Regional grocer Wegmans will remove single-use plastic bags from 18 stores in Pennsylvania this month, completing its mission to eliminate plastic bags companywide by the end of this year.
Now, the question remains: Will other U.S. grocers follow suit?
In 2019, Wegmans began phasing out plastic bags at their New York state locations ahead of the statewide ban that went into effect in March 2020. Wegmans, with a reputation for innovation, quickly realized it could eliminate plastic bags at all 108 stores along the east coast.
“A lot has happened over the last three years, but that early success in New York showed us the impact we could make and drove us to continue on our journey to be plastic-bag free by the end of 2022,” Jason Wadsworth, Wegmans category merchant for packaging, energy, and sustainability said in a statement.
OTHER RETAILERS IN PLANNING STAGES
There has been buzz about eliminating single-use plastics for the last several years among major retailers, but Wegmans was the quickest to take action and accomplish that goal.
Walmart, Target and CVS are all founding partners of the Beyond the Bag Initiative, launched in 2020 by the Consortium to Reinvent the Retail Bag. According to Closed Loop Partners, the managing partner of the consortium, “this initiative aims to reinvent the single-use plastic retail bag, with the goal of identifying, testing and implementing viable design solutions and models that more sustainably serve the purpose of the current retail bag.”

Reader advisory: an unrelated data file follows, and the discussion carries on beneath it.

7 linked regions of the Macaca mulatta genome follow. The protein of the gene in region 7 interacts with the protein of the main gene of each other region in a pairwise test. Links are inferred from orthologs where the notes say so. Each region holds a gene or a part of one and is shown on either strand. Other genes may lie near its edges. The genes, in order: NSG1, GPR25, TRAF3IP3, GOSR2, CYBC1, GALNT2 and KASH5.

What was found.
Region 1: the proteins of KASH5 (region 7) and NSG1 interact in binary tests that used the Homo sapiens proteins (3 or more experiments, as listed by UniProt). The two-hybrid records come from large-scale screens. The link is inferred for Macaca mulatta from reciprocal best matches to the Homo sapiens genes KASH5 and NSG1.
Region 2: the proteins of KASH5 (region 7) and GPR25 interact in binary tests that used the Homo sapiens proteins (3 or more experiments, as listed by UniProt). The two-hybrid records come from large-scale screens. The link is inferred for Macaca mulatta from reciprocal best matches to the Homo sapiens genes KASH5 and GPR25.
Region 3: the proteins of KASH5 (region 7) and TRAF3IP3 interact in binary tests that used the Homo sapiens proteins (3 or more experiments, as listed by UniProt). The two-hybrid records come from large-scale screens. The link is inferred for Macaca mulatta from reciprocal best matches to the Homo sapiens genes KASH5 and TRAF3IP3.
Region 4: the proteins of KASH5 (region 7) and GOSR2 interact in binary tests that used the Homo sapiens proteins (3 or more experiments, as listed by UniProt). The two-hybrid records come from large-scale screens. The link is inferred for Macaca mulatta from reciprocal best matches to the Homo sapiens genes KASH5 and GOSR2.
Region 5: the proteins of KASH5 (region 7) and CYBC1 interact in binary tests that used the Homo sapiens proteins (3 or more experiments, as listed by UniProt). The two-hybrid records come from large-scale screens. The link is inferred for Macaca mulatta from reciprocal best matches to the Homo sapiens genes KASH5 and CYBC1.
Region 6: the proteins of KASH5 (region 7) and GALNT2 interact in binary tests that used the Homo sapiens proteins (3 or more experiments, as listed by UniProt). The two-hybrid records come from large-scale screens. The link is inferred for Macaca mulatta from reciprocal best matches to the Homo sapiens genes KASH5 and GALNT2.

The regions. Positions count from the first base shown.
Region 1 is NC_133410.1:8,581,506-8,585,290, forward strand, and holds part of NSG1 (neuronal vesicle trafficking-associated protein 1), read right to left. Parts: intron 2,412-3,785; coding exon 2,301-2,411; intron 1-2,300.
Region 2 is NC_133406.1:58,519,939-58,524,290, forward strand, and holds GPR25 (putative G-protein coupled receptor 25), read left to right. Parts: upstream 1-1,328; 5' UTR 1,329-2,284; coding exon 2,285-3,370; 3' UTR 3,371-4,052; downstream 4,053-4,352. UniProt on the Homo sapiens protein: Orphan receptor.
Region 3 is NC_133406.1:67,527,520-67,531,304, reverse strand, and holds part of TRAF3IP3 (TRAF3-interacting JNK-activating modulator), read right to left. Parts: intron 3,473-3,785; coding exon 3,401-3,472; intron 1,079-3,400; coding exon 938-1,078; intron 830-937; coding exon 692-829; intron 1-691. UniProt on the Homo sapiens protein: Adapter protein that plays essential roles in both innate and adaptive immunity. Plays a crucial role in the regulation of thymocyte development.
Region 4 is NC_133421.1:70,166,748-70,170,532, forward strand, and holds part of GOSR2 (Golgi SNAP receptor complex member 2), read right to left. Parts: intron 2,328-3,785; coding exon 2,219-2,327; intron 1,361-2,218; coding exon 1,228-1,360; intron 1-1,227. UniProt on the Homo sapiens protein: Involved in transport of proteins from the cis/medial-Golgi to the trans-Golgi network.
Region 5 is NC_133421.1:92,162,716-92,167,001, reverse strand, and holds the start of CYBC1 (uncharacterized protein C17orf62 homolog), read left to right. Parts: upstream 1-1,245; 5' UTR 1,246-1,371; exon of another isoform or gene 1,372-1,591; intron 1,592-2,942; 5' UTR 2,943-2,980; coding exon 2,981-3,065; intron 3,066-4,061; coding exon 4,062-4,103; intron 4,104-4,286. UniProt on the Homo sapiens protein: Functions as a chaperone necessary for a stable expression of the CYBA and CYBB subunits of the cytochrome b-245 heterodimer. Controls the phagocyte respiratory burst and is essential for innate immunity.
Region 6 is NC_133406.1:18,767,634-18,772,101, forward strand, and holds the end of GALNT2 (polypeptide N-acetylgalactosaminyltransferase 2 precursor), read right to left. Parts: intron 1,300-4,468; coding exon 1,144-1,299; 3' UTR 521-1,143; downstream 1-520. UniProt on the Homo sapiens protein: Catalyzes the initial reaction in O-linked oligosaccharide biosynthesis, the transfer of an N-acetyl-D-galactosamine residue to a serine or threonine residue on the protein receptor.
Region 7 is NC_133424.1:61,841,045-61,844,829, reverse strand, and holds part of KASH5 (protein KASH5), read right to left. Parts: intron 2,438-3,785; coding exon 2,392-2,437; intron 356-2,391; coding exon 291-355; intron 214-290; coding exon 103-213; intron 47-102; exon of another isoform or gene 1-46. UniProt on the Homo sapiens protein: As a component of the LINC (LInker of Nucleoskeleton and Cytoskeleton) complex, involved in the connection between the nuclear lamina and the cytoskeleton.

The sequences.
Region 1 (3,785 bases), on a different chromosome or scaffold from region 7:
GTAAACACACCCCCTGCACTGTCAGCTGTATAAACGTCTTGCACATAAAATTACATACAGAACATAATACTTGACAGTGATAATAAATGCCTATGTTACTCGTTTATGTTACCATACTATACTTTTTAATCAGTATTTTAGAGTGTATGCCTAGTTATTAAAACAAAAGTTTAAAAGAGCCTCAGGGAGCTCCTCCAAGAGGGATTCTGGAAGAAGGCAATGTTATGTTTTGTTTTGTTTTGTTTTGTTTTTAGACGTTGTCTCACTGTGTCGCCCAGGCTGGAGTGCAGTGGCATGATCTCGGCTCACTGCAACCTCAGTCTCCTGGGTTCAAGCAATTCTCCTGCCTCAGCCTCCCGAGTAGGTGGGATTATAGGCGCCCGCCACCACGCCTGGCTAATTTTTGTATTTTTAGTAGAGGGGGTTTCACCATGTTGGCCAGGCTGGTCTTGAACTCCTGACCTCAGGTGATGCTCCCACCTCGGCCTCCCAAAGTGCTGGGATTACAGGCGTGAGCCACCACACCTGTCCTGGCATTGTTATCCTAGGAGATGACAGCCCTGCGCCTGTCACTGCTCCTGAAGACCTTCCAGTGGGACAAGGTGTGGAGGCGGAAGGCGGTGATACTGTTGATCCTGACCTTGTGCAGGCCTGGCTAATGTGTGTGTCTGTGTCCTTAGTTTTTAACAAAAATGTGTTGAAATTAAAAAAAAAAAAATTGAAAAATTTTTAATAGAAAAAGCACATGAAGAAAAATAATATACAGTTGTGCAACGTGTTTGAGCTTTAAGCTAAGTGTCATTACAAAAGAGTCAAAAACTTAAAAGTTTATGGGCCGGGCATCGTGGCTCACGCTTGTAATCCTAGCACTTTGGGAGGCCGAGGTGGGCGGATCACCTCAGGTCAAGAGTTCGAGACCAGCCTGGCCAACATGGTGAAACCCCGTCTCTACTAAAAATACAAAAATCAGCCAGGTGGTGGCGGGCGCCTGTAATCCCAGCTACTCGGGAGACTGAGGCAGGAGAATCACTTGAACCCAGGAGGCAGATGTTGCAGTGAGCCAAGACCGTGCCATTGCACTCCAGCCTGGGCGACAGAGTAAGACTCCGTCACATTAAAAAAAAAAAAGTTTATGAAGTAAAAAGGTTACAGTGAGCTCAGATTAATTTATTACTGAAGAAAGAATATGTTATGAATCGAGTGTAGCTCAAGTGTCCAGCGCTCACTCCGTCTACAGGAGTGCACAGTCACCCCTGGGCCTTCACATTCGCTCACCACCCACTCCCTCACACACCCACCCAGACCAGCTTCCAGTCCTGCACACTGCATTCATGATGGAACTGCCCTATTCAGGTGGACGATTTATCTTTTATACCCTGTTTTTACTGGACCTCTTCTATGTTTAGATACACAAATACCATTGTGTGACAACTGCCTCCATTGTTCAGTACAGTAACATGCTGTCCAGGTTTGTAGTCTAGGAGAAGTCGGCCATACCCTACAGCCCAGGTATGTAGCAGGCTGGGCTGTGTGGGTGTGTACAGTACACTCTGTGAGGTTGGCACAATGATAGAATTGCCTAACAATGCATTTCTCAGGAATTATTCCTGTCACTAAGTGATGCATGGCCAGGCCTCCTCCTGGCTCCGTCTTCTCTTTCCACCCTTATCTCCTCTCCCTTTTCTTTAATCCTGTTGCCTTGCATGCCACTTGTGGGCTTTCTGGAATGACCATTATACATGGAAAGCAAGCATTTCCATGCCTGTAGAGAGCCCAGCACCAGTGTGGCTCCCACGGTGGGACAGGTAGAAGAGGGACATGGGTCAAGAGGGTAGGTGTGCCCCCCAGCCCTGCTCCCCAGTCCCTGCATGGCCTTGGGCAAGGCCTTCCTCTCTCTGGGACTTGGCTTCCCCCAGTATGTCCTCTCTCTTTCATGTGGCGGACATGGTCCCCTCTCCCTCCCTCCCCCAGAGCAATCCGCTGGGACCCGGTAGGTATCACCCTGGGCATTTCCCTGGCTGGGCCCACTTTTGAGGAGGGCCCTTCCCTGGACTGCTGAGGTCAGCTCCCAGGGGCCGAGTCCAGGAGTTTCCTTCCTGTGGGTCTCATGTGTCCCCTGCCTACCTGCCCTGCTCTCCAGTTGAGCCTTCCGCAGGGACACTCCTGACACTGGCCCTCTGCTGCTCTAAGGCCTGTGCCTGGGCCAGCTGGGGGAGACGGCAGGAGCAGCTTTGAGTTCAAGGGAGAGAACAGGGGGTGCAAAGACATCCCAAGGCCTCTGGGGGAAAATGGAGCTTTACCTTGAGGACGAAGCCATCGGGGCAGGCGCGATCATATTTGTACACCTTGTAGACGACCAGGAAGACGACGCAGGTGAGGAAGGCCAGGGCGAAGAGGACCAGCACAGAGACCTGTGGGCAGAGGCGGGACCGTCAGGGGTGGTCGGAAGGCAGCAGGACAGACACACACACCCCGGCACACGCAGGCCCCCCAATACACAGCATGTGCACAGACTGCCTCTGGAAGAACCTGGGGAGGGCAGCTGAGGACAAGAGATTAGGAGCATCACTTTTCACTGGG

In summer 2021, the consortium piloted a program at select CVS, Target and Walmart stores where customers could borrow a bag and use it multiple times before returning it (to the same or a different participating brand’s store) to be washed and redistributed for reuse.
FINANCIAL INCENTIVES MOTIVATE CUSTOMERS
The Beyond the Bag pilot ran for 10 weeks, and according to a report published this month, different shoppers responded to different incentives for reuse, but financial rewards were most effective.
More than half (53%) of customers noted that financial incentives, such as a purchase discount, were their primary motivator for choosing a reusable bag. Meanwhile, Wegmans incentivizes customers to remember their reusable bags by charging five cents each for paper ones, an approach that has proven to be successful. At Wegmans stores where plastic bags have already been phased out, paper bags are used for 20-25% of transactions, and the remaining 75-80% use reusable bags or no bags at all.
Eliminating plastic bags from the final Wegmans stores in Pennsylvania will prevent roughly 345 million single-use bags from going into circulation annually, the grocer said.
For the Beyond the Bag Initiative, the journey continues. As they concluded in their most recent report, there’s still more experimentation to be done, “one step and bag at a time.”